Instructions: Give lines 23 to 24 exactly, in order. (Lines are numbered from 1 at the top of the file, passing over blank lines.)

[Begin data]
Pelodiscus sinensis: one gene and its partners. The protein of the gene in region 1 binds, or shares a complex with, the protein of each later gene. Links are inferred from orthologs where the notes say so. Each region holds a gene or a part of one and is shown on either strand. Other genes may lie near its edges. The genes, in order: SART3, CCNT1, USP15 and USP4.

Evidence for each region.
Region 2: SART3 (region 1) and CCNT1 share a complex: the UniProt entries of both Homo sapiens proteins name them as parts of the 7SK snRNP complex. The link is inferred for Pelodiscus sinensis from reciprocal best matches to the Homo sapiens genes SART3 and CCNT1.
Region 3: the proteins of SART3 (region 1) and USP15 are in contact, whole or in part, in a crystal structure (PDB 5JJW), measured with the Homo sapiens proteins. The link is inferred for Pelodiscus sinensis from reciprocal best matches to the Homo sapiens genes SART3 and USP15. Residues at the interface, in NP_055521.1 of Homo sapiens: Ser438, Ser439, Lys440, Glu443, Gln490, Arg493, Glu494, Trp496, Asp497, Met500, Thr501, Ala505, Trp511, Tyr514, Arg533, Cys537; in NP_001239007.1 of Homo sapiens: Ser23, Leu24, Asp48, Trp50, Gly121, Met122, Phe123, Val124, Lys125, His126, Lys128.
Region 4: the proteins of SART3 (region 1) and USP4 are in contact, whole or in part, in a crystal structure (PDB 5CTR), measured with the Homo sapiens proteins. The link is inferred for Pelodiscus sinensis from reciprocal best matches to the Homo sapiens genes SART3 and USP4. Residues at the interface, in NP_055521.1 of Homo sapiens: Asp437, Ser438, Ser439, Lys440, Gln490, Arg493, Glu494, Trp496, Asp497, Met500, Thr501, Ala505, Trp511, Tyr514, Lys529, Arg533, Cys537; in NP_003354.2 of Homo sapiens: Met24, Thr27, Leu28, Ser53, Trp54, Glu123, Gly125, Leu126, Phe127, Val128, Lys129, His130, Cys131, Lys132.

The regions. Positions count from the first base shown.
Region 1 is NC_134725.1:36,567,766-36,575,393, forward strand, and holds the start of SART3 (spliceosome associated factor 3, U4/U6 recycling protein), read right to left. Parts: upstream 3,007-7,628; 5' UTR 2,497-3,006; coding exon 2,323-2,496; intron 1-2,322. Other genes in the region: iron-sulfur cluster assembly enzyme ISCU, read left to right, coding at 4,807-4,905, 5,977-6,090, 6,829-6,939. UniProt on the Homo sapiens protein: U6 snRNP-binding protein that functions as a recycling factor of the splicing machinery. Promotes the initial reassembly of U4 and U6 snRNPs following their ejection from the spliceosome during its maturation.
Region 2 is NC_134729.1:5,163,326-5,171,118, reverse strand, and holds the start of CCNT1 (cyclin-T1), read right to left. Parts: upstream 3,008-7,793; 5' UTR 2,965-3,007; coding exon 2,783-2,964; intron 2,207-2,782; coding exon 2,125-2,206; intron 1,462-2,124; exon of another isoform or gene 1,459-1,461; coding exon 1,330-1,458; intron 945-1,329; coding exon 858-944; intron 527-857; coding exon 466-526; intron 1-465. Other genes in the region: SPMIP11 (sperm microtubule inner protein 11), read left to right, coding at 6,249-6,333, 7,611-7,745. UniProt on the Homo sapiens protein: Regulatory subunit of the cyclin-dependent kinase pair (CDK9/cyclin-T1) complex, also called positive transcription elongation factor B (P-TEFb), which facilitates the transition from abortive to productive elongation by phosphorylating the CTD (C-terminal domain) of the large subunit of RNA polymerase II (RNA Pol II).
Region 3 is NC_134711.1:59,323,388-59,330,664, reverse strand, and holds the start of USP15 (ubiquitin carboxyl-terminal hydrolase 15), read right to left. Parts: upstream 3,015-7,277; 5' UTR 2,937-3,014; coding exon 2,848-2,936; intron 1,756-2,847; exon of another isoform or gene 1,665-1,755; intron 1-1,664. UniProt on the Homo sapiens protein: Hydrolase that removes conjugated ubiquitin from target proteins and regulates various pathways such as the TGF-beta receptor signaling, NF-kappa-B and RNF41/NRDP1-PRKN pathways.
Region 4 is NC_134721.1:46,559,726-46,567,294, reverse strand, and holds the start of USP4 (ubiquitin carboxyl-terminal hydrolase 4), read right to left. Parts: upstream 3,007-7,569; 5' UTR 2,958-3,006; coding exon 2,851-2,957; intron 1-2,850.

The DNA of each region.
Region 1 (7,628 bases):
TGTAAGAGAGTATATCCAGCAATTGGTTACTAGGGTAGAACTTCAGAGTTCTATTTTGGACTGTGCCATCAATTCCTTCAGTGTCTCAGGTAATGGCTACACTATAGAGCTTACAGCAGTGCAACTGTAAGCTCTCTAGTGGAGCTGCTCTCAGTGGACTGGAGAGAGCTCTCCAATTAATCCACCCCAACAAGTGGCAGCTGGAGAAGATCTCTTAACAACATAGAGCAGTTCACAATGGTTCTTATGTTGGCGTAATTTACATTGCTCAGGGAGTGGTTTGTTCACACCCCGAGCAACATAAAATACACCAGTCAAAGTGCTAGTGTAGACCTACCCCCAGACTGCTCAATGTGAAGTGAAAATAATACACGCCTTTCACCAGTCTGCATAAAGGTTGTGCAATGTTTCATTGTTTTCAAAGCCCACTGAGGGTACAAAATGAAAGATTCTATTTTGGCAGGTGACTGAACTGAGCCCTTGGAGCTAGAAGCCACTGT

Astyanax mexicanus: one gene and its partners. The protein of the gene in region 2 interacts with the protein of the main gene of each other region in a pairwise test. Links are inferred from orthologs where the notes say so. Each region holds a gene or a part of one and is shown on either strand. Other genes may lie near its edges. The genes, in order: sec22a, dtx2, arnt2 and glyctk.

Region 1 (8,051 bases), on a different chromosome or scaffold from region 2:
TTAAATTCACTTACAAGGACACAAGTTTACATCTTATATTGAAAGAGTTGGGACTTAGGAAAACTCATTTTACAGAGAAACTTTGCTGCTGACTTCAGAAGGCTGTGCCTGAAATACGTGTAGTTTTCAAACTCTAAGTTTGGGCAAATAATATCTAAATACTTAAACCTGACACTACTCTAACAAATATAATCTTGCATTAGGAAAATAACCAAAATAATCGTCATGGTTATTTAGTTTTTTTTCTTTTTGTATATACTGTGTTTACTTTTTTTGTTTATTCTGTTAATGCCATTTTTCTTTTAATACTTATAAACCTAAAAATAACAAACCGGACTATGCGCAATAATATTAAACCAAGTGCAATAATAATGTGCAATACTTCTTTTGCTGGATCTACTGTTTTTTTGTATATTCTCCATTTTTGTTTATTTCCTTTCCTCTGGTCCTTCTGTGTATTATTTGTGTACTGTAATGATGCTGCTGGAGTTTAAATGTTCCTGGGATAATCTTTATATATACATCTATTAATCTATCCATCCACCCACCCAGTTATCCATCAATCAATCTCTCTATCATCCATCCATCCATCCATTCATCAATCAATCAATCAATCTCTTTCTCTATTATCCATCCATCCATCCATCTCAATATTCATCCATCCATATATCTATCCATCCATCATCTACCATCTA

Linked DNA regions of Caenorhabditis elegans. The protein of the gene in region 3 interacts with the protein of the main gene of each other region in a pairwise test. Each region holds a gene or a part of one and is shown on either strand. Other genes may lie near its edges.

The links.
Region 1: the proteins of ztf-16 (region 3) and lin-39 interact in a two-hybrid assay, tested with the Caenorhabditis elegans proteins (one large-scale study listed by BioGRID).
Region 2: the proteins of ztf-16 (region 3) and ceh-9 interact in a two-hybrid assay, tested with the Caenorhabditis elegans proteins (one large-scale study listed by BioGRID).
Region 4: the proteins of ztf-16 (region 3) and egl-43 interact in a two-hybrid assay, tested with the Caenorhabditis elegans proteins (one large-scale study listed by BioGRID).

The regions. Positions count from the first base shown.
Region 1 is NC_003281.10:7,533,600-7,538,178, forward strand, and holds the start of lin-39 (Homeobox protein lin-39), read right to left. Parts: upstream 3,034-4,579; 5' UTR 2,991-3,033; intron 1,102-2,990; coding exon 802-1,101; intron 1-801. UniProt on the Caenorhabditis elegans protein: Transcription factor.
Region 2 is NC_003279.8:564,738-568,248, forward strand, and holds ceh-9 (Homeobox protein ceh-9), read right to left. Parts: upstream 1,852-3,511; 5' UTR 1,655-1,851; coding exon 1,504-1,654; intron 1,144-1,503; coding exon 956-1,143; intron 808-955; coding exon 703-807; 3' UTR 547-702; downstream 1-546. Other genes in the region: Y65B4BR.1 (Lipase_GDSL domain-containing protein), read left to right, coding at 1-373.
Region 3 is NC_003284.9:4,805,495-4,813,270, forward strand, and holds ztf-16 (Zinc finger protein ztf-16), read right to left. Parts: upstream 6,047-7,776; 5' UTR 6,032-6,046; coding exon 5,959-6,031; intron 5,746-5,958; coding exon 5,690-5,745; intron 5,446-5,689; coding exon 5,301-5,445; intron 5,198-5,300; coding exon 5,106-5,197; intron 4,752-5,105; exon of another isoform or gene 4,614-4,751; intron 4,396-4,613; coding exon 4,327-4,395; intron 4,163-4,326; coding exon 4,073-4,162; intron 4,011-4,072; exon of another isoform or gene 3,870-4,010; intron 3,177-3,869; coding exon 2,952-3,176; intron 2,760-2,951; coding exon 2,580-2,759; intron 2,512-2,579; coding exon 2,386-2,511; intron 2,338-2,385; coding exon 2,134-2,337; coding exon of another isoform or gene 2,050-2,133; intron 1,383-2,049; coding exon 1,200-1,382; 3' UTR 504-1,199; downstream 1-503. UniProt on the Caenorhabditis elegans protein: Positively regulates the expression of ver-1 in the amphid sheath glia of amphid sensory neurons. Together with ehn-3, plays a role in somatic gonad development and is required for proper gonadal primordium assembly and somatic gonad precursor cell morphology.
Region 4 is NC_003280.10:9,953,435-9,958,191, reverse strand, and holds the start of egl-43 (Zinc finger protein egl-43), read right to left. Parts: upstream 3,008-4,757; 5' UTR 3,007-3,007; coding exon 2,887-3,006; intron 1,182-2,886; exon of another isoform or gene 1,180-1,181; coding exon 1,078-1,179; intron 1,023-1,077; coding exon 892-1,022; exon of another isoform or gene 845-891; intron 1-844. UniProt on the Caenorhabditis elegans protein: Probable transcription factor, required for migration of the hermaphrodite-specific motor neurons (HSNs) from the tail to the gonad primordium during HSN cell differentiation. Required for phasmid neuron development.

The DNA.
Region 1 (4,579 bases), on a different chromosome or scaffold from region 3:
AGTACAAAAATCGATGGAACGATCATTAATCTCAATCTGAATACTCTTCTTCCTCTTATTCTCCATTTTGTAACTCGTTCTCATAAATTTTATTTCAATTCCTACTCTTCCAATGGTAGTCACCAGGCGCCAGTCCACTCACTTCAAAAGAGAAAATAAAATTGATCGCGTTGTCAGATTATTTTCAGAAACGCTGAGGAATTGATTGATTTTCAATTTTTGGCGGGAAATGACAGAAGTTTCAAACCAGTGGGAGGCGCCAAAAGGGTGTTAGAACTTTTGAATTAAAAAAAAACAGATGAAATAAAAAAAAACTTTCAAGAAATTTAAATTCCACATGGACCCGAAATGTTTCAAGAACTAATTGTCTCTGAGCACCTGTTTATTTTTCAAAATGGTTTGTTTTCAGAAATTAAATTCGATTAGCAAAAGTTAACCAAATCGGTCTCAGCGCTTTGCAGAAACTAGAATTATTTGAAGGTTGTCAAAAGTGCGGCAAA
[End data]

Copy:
Region 1 is NC_003281.10:7,533,600-7,538,178, forward strand, and holds the start of lin-39 (Homeobox protein lin-39), read right to left. Parts: upstream 3,034-4,579; 5' UTR 2,991-3,033; intron 1,102-2,990; coding exon 802-1,101; intron 1-801. UniProt on the Caenorhabditis elegans protein: Transcription factor.
Region 2 is NC_003279.8:564,738-568,248, forward strand, and holds ceh-9 (Homeobox protein ceh-9), read right to left. Parts: upstream 1,852-3,511; 5' UTR 1,655-1,851; coding exon 1,504-1,654; intron 1,144-1,503; coding exon 956-1,143; intron 808-955; coding exon 703-807; 3' UTR 547-702; downstream 1-546. Other genes in the region: Y65B4BR.1 (Lipase_GDSL domain-containing protein), read left to right, coding at 1-373.